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Am J Pathol. 2002 Apr;160(4):1215-21.

The precrystalline cytoplasmic granules of alveolar soft part sarcoma contain monocarboxylate transporter 1 and CD147.

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Department of Pathology, Memorial Sloan-Kettering Cancer Center, New York, New York 10021, USA.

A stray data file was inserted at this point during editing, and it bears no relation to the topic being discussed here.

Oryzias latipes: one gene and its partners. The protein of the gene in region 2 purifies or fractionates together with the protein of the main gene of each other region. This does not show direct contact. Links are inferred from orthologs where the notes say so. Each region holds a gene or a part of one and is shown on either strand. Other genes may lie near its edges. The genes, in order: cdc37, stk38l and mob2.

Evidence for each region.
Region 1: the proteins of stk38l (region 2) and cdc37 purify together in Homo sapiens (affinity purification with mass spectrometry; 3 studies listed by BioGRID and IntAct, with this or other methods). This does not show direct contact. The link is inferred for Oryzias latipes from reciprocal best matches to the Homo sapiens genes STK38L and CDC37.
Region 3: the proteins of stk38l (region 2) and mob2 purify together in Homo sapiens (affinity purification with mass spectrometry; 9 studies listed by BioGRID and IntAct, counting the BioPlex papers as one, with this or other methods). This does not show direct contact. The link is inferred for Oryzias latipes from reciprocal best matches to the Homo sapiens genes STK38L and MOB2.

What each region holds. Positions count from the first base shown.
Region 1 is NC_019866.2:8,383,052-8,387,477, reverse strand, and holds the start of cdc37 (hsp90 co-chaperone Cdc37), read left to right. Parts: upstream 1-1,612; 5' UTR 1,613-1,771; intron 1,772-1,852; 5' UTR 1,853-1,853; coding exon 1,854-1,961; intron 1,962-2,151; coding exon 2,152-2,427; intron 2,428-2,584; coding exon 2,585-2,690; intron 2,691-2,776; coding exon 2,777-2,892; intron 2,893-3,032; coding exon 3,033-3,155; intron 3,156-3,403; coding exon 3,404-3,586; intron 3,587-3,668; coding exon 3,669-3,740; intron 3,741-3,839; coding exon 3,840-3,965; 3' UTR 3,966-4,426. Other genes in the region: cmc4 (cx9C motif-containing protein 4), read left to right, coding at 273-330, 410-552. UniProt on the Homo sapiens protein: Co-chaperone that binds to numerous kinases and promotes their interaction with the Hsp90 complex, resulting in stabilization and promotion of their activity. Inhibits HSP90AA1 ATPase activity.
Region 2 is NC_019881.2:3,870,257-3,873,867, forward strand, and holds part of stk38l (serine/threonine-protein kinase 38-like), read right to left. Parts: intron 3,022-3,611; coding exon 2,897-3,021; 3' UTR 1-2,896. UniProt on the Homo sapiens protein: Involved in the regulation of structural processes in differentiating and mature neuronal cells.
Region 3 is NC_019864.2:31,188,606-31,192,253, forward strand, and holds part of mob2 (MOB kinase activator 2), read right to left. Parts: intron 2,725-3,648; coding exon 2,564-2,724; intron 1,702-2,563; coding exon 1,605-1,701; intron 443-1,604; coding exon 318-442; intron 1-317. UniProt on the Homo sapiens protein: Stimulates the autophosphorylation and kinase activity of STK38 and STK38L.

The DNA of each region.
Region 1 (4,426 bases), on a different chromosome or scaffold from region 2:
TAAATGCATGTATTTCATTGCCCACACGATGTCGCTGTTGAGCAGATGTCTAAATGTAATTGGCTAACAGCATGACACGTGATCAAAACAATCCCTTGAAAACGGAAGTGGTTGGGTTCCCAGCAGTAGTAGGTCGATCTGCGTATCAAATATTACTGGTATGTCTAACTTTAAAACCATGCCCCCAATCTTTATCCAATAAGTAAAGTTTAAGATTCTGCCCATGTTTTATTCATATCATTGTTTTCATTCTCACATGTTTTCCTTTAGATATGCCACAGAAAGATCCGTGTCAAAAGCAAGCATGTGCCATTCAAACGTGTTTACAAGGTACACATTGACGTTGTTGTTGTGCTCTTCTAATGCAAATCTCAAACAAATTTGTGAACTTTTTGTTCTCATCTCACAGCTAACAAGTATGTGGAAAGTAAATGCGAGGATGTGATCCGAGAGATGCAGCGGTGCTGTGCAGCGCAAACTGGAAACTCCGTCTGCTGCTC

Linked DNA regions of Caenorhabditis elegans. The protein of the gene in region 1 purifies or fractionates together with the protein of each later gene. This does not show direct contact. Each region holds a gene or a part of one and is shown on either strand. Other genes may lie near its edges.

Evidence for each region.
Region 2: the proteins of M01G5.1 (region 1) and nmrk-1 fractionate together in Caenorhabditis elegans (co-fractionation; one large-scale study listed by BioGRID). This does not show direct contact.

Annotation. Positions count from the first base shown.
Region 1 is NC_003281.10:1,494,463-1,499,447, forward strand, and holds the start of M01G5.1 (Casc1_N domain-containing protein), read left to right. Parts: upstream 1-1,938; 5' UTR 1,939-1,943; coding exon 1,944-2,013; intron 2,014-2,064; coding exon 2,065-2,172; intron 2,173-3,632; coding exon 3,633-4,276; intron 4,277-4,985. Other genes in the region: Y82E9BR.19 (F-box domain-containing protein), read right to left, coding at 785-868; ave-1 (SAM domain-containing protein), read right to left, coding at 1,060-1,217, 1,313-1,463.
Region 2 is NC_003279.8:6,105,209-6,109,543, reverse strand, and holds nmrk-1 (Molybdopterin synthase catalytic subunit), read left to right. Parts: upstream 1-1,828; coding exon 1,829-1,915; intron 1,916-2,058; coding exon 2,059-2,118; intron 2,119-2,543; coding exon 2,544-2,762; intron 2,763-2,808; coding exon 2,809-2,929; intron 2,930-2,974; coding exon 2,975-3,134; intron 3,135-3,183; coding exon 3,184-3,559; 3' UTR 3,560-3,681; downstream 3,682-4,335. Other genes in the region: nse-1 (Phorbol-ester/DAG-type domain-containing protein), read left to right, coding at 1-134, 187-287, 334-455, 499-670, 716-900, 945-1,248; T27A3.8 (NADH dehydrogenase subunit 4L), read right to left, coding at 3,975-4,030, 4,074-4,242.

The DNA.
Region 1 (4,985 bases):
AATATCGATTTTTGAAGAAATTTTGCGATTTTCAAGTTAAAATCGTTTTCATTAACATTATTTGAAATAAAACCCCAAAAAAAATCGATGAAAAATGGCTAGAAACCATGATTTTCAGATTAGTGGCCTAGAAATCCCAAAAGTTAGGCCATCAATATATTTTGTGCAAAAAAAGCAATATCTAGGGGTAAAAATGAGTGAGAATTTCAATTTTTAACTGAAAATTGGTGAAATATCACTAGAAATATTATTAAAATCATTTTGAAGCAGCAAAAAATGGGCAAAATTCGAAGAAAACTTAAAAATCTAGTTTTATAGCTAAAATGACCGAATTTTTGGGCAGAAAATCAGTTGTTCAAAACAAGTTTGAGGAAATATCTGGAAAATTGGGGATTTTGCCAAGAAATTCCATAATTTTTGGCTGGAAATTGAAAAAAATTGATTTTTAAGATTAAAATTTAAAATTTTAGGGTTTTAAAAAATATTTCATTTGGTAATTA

Alveolar soft part sarcoma (ASPS) is an unusual tumor of young adults with the characteristic presence on ultrastructural analysis of rhomboid or rectangular cytoplasmic crystals. These membrane-bound crystals are known to form within specific PAS-diastase-resistant electron-dense cytoplasmic granules. The composition of these crystals and the dense granules from which they are derived has remained elusive. After the detection of strong discrete granular cytoplasmic immunoreactivity in ASPS for monocarboxylate transporter 1 (MCT1) in the course of a broad immunohistochemical characterization of an MCT1 antibody, we studied the expression of MCT1 and its interacting partner, CD147, in a panel of 10 ASPS cases using appropriate antibodies. MCT1 is one of a family of widely expressed proton-linked transporters for monocarboxylates such as lactate and pyruvate. In all normal and neoplastic tissues studied to date, MCT1 immunoreactivity is limited to the cell surface. We find that the periodic acid-Schiff-diastase-resistant cytoplasmic granules of ASPS are strongly immunoreactive for MCT1 and CD147. Specifically, intense cytoplasmic granular positivity for MCT1 and CD147 was found in 7 of 10 and 8 of 10 ASPSs, respectively. Ultrastructural immunohistochemistry with immunogold labeling confirmed that the MCT1 immunoreactivity localized to the cytoplasmic electron-dense granules in ASPS. Western blot analysis of several ASPS cases confirmed that the protein reactive with the MCT1 antibody and that reactive with the CD147 antibody both migrated at the size expected for MCT1 and CD147, respectively. Thus, ASPS cells seem to accumulate MCT1-CD147 complexes in the specific cytoplasmic granules known to undergo crystallization. The possible basis for the overproduction or impaired surface localization of these proteins in ASPS remains unclear.

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